Window on my world — 14 January 2011
Fare Trade

So the Western Extension Zone Congestion Charge has been abolished and from my cab I say not before time. The City and West End still retains this punitive toll which to enter the zone the charge has been raised considerably higher than inflation by a whopping 25 per cent. The original area covered, the City and West End, has a fairly low number of domestic dwellings, while the Western Extension considerably more homes than businesses are to be found.

But when the Western Extension Zone came into force residents of Chelsea and Fulham could drive their Chelsea Tractors throughout London by only paying this annual nominal charge. As a consequence the West End has slowly ground to a snail’s pace and all the benefits promised by Ken Livingstone when he bravely introduced the scheme were lost. Buses and cabs had fewer passengers as more people started using their own cars.

Now since Christmas, even with the best endeavours of the utility companies to produce the interminable road works, we seem to be able to drive again through the City unimpeded to the benefit of every professional driver who works in that area. The £50 million of annual revenue that Transport for London are expected to lose will soon so doubt be clawed back from the Citizens of London one way or another, but for me that’s a fair trade off to be able to drive again in London.

The Congestion Charge seems to have had another unexpected benefit; anecdotal evidence suggested by Sebastian Shakespeare, writing in the Evening Standard, has emerged from enforcing the Congestion Charge. He put forward his belief that there was a correlation between lower burglary rates and the introduction of the Congestion Charge in Chelsea and Fulham. Areas of London covered with enforcement cameras have seen a significant decrease in burglary being reported and in the City, where almost every street is covered, crime of this nature is almost non-existent, although some might argue the crooks are working inside the City banks and not outside.

At this rate Boris might get my vote in 2012, even though he has threatened to take my cab off the road due to its age, at least driving around London promises to be a more pleasant experience.

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Gibson

(2) Readers Comments

  1. The congestion charge is a perfect example of how politicians, when faced with a complex problem (in this case, traffic congestion in our capital city), only tinker with it and never apply the radical measures that would actually solve it.
     
    Applying the congestion charge was wrong in every way, strategically and morally. It was wrong morally because charges and taxes affect lower income groups disproportionately while leaving the well-off to continue as before: post-congestion charge, the chauffeur-driven limos are still parked on the yellow lines outside London’s major stores. Strategically it was wrong because charges always have an effect to start with and then this gradually fades away. It is wrong too because even though people like me always used public transport, we still pay the congestion charge – passed on in higher prices.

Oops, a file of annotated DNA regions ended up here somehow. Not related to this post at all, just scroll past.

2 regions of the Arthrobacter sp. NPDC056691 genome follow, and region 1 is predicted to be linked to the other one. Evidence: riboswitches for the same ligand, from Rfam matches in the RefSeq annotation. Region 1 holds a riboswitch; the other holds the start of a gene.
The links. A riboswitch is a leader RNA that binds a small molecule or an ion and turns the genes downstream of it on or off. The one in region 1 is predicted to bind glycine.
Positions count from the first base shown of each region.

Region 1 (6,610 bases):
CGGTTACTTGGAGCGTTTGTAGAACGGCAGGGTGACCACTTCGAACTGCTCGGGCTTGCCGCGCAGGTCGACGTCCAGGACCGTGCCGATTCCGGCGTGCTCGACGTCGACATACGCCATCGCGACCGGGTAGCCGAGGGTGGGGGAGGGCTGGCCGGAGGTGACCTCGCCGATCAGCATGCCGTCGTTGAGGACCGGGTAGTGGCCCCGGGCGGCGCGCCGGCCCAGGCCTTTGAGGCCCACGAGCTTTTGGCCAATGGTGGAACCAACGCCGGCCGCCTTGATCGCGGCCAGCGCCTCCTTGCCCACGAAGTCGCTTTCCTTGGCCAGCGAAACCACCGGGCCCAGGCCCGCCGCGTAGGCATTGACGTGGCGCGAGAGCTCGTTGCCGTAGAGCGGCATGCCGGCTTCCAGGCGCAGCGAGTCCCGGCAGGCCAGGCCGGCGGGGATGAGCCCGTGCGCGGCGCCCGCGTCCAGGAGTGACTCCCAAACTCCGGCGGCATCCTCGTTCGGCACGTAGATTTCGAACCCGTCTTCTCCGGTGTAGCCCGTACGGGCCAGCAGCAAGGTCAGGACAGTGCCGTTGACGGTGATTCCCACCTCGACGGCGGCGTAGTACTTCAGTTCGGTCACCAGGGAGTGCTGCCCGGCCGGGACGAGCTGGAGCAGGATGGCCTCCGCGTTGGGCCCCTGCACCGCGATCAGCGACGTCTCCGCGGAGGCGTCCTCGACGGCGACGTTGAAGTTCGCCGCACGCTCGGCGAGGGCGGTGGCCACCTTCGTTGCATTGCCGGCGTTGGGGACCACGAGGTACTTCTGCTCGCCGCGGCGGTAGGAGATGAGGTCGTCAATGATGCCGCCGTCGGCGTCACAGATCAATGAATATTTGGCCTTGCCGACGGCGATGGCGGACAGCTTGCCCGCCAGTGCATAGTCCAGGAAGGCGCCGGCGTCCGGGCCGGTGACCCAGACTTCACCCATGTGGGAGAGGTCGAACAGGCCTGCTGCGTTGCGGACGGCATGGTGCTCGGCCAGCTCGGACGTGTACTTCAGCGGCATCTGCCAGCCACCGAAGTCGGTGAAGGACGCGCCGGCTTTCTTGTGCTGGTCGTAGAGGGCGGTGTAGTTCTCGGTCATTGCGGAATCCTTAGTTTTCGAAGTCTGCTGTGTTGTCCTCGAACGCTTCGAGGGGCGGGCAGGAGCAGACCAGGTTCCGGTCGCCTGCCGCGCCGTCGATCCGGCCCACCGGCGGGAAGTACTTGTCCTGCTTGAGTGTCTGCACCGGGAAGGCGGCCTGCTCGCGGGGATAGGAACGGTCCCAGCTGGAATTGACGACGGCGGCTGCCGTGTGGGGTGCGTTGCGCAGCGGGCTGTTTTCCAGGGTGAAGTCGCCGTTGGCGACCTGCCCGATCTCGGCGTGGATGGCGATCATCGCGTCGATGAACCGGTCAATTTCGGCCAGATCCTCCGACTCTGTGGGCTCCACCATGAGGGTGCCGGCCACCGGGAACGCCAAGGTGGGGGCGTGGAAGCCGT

If you want to keep private cars out of London then ban them and have done with it. Unfortunately of course, that would not feed the Mayor’s coffers with cash to waste on other stupid schemes, so the solution that works is avoided and a useless gesture substituted.
     
    London has always been congested. They worried about this back in Victorian times when vehicles were literally rated in horsepower, and they have worried about it ever since. There is no consensus, however, as everyone thinks only of himself and not of the larger picture. So tradespeople complain about reduction in trade, cabbies and other transport operators moan about the extra cost, selfish private motorists whinge about having to pay to take their unnecessary and unwanted cars into the city. Who stands up for the environment and for making our city a better and pleasanter place to live and work in? No one, it seems. All are too busy wringing their hands about their own narrow selfish concerns.
     
    I would like to see large areas of London pedestrianized, including the main shopping streets, and all non-essential vehicles banned, the ban to be enforced by permanent confiscation of any offending vehicle. Neither Boris nor Ken has the guts to do this or anything like it. With them in charge, the same dreary problems will continue to afflict us and in the meantime the selfish whining will go on and on.

    • I’m afraid your utopian view of how London should be will never be achieved.

What do you have to say for yourself?